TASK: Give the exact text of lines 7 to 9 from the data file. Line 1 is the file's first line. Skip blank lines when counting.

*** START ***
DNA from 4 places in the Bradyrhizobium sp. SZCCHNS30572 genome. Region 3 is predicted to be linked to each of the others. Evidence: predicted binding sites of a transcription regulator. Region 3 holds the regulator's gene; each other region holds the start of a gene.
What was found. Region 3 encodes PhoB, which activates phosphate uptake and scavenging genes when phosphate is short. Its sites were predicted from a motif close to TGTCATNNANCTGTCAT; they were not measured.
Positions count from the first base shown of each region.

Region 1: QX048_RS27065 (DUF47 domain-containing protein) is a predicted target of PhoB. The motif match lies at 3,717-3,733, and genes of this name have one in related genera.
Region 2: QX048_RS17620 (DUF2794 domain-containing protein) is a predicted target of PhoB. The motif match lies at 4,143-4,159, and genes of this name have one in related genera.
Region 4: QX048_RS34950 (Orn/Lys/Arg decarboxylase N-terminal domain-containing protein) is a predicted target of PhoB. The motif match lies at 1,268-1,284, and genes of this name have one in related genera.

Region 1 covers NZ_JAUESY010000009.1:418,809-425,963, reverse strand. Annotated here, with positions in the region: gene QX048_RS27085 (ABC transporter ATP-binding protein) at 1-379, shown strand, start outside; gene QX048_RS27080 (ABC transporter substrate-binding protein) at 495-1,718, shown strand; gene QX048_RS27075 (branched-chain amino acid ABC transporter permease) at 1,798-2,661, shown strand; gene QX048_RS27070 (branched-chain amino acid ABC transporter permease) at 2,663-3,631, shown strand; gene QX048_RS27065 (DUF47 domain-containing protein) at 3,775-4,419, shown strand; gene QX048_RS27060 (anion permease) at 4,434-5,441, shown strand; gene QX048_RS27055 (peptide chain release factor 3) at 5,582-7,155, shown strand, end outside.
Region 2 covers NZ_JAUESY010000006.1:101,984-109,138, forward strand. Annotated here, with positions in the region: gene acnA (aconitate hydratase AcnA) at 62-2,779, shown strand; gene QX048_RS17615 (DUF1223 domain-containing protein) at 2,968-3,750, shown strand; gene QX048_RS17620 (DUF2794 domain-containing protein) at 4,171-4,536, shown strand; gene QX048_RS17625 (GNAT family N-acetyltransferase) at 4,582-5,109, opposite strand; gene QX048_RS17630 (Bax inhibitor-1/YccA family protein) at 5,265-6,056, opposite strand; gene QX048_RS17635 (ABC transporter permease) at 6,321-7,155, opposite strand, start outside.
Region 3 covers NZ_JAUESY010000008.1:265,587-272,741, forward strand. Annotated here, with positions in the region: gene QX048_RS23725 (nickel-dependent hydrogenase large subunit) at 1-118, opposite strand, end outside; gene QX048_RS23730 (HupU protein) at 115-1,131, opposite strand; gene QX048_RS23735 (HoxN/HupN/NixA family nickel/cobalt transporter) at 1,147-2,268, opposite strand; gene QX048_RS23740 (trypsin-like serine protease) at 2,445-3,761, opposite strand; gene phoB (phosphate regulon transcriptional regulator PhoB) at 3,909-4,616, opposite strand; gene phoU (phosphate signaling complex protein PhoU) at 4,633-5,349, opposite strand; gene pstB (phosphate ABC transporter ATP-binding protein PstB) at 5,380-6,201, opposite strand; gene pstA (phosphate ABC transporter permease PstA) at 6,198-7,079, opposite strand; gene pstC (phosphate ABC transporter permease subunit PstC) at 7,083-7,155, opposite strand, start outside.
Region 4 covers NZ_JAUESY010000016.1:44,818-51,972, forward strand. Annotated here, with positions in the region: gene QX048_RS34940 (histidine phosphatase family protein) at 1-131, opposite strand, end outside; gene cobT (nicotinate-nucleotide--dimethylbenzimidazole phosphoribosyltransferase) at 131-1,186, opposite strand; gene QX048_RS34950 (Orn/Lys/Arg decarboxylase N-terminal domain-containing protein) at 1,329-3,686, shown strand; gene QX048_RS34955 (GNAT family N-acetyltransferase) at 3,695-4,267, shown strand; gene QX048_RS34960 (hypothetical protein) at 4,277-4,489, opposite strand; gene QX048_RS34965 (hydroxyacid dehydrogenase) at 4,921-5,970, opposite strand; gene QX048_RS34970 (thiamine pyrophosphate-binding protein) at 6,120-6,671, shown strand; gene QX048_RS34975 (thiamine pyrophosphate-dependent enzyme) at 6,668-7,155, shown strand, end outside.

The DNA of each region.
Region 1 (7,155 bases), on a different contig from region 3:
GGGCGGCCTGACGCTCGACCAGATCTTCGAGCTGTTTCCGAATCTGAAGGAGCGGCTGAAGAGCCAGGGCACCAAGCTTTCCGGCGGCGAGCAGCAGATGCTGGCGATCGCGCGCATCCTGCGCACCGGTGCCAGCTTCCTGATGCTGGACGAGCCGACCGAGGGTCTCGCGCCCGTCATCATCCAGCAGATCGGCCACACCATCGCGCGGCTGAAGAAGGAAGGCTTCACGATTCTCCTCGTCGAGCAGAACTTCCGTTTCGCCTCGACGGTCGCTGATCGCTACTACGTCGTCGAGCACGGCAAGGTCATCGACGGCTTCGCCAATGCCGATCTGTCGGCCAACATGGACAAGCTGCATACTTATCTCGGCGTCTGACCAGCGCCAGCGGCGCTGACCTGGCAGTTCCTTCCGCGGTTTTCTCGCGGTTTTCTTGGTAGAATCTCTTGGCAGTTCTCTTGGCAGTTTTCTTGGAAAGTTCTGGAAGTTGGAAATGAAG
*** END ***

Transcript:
Region 1 covers NZ_JAUESY010000009.1:418,809-425,963, reverse strand. Annotated here, with positions in the region: gene QX048_RS27085 (ABC transporter ATP-binding protein) at 1-379, shown strand, start outside; gene QX048_RS27080 (ABC transporter substrate-binding protein) at 495-1,718, shown strand; gene QX048_RS27075 (branched-chain amino acid ABC transporter permease) at 1,798-2,661, shown strand; gene QX048_RS27070 (branched-chain amino acid ABC transporter permease) at 2,663-3,631, shown strand; gene QX048_RS27065 (DUF47 domain-containing protein) at 3,775-4,419, shown strand; gene QX048_RS27060 (anion permease) at 4,434-5,441, shown strand; gene QX048_RS27055 (peptide chain release factor 3) at 5,582-7,155, shown strand, end outside.
Region 2 covers NZ_JAUESY010000006.1:101,984-109,138, forward strand. Annotated here, with positions in the region: gene acnA (aconitate hydratase AcnA) at 62-2,779, shown strand; gene QX048_RS17615 (DUF1223 domain-containing protein) at 2,968-3,750, shown strand; gene QX048_RS17620 (DUF2794 domain-containing protein) at 4,171-4,536, shown strand; gene QX048_RS17625 (GNAT family N-acetyltransferase) at 4,582-5,109, opposite strand; gene QX048_RS17630 (Bax inhibitor-1/YccA family protein) at 5,265-6,056, opposite strand; gene QX048_RS17635 (ABC transporter permease) at 6,321-7,155, opposite strand, start outside.
Region 3 covers NZ_JAUESY010000008.1:265,587-272,741, forward strand. Annotated here, with positions in the region: gene QX048_RS23725 (nickel-dependent hydrogenase large subunit) at 1-118, opposite strand, end outside; gene QX048_RS23730 (HupU protein) at 115-1,131, opposite strand; gene QX048_RS23735 (HoxN/HupN/NixA family nickel/cobalt transporter) at 1,147-2,268, opposite strand; gene QX048_RS23740 (trypsin-like serine protease) at 2,445-3,761, opposite strand; gene phoB (phosphate regulon transcriptional regulator PhoB) at 3,909-4,616, opposite strand; gene phoU (phosphate signaling complex protein PhoU) at 4,633-5,349, opposite strand; gene pstB (phosphate ABC transporter ATP-binding protein PstB) at 5,380-6,201, opposite strand; gene pstA (phosphate ABC transporter permease PstA) at 6,198-7,079, opposite strand; gene pstC (phosphate ABC transporter permease subunit PstC) at 7,083-7,155, opposite strand, start outside.